Myanmar Coup: At Least 38 Killed in ‘Deadliest Day of Protest’

Security forces had opened live fire, tear gas, flash bangs and stun grenades on demonstrators in the recent days.

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Police opened fire, used tear gas, flash bangs and stun grenades on the protestors who were holding demonstrations in various parts of the biggest city of Yangon.
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In the deadliest day of violence since a military coup on 1 February, at least 38 people were killed on Wednesday, 3 March, in the ongoing protests in several towns and cities of Myanmar, the UN's Special Envoy to the country told a briefing on Wednesday, reported CNN.

Security forces had opened live fire, used tear gas, flash bangs and stun grenades on demonstrators.

After the military overthrew the elected government of Aung San Suu Kyi, neighbouring countries had called out to Myanmar for the bloodshed that ensued in several cities and towns of the country.

Youth activist Thinzar Shunlei Yi told Reuters via a messaging app that no words can describe the situation and the feelings. “It's horrific, it's a massacre.”

United Nations Special Envoy on Myanmar Christine Schraner Burgener said that more than 50 people died since the coup started and many are wounded.

"Today was the bloodiest day since the coup happened. Every tool available is needed now to stop this situation. We need a unity of the international community, so it's up to the member states to take the right measures," she was quoted by CNN as saying.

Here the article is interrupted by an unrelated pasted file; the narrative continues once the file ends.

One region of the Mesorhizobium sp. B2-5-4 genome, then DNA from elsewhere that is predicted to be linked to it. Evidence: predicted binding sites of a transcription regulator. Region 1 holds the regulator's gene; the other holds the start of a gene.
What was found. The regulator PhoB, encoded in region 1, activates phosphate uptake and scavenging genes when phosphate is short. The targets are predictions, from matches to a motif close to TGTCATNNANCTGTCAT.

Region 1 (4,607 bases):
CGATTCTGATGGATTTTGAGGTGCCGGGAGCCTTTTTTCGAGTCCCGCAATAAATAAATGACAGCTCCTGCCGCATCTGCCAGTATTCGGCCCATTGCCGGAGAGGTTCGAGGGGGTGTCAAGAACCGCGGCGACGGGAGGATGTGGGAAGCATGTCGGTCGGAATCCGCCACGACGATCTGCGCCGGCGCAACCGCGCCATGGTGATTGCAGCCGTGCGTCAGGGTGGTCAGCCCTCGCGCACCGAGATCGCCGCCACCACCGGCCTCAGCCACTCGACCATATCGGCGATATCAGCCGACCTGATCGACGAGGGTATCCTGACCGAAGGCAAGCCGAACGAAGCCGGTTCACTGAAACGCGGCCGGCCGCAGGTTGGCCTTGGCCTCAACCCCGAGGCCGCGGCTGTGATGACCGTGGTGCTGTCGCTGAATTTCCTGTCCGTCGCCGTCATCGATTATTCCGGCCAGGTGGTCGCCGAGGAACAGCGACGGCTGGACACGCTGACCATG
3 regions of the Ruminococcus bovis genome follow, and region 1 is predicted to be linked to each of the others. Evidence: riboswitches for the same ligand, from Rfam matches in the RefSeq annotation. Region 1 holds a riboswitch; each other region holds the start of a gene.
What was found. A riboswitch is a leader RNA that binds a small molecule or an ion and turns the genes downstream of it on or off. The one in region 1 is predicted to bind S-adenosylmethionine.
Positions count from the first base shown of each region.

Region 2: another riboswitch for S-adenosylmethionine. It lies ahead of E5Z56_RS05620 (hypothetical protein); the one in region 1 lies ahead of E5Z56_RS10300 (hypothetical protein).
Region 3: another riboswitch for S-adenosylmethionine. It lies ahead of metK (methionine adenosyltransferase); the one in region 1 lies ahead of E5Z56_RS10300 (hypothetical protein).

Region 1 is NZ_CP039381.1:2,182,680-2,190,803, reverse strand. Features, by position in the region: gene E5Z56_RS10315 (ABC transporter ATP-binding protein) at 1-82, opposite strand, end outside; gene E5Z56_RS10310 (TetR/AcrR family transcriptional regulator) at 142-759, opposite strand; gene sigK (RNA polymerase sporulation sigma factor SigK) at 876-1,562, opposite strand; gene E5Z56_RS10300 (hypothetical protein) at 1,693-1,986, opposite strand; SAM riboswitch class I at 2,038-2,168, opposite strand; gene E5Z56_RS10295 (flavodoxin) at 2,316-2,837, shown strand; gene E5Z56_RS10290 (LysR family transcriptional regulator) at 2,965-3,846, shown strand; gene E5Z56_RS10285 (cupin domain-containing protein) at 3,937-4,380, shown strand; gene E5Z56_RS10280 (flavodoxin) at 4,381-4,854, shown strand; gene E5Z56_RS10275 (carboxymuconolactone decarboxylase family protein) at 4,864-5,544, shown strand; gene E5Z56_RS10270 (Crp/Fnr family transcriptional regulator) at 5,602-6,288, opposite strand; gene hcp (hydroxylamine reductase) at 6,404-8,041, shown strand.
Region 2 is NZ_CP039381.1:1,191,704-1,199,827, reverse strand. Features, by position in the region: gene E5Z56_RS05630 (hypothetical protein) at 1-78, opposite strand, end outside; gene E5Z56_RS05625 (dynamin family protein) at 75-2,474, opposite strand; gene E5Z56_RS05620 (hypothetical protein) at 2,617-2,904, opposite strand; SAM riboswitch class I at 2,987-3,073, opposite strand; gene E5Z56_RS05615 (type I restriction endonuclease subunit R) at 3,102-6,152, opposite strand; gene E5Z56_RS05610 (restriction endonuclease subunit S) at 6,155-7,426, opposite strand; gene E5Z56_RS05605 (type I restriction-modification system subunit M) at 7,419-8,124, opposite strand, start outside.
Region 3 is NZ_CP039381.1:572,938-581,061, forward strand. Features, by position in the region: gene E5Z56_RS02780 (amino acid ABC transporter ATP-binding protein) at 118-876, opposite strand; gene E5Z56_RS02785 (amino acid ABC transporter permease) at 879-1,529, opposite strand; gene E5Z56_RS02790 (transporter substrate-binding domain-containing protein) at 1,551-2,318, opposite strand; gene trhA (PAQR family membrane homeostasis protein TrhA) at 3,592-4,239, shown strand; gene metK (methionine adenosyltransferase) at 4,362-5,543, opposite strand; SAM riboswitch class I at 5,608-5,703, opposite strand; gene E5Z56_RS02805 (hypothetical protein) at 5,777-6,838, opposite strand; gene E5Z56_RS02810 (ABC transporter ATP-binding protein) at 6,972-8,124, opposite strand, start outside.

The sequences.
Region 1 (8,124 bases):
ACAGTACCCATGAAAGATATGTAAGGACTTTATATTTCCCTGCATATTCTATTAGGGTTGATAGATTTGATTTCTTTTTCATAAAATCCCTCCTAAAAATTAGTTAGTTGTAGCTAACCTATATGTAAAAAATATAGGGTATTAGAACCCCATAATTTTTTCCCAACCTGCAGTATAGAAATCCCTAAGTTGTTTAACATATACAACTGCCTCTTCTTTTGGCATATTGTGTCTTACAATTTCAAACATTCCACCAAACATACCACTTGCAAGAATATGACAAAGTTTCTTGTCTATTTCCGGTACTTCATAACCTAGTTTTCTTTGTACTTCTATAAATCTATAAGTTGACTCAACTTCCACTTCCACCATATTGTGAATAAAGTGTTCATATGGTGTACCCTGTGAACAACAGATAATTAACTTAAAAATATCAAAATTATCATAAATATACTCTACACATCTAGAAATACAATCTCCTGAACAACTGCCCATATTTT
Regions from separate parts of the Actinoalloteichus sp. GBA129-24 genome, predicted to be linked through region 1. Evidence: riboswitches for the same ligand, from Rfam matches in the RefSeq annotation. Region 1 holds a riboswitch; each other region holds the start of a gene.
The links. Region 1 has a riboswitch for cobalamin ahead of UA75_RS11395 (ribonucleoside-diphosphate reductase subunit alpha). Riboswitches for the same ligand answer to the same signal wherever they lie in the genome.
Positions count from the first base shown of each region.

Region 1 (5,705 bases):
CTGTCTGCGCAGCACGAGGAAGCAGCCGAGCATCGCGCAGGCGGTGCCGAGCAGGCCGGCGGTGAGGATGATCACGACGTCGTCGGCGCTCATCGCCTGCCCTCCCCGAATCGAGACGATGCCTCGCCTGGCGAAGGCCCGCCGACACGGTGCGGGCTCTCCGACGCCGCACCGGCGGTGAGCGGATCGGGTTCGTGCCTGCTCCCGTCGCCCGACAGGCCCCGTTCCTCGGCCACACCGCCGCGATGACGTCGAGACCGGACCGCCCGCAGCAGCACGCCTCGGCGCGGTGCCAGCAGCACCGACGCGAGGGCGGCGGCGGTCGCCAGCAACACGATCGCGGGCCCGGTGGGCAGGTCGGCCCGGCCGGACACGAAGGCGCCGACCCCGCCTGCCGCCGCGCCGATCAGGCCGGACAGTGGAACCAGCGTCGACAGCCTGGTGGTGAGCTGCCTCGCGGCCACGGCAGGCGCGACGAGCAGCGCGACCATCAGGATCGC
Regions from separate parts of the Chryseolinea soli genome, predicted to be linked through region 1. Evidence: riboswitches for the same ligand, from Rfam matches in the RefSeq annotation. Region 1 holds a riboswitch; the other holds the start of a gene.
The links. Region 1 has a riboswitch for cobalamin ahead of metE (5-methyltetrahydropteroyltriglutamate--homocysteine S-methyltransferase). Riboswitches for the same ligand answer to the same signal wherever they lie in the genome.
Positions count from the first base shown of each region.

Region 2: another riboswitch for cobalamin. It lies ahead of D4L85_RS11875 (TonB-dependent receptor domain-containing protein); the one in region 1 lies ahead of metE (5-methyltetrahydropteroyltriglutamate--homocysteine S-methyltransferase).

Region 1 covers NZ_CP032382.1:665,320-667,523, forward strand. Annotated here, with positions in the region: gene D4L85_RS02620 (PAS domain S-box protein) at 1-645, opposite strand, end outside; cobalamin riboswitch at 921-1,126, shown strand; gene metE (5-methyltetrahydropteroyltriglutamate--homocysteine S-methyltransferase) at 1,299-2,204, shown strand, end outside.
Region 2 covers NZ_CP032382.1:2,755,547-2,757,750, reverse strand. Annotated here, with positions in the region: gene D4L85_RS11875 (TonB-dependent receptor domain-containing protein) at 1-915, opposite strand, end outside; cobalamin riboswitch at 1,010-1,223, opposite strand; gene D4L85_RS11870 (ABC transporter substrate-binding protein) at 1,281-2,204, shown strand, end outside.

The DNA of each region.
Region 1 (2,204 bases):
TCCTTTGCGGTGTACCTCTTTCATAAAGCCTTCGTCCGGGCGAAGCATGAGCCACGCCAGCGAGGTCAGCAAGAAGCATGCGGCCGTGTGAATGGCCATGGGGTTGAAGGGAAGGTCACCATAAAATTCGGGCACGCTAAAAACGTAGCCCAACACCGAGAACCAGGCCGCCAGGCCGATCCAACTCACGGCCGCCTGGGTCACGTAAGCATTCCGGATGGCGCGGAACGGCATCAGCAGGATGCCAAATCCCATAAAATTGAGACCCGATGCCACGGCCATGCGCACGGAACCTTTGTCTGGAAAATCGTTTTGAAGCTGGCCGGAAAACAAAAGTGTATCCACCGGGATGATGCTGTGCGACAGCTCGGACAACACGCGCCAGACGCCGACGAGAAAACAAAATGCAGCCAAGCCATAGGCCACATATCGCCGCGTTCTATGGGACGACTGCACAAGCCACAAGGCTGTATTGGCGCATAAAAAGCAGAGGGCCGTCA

The US State Department spokesman Ned Price also said the United States was "appalled" by the increase in violence. “The administration of President Joe Biden was evaluating 'appropriate' measures to respond and any actions would be targeted at Myanmar's military,” he added.

The spokesman also said that the United States has conveyed to China that it is looking for Beijing to play a constructive role in Myanmar crisis.

The European Union said the shootings of unarmed civilians and medical workers were clear breaches of international law. By charging and arresting journalists, it also said that the military was stepping up repression of the media.

The Military Coup

The military declared a one-year state of emergency on 1 February, staging a coup right before the new Parliament – under the leadership of the National League of Democracy (NLD) – which was to convene its first session following their sweeping victory in November 2020. Aung San Suu Kyi and other senior figures were detained from the ruling party.

After nearly 50 years of military rule, the coup brought a halt to tentative steps towards democracy. It has drawn hundreds of thousands onto the streets and the condemnation of the international community.

(With inputs from CNN & Reuters.)

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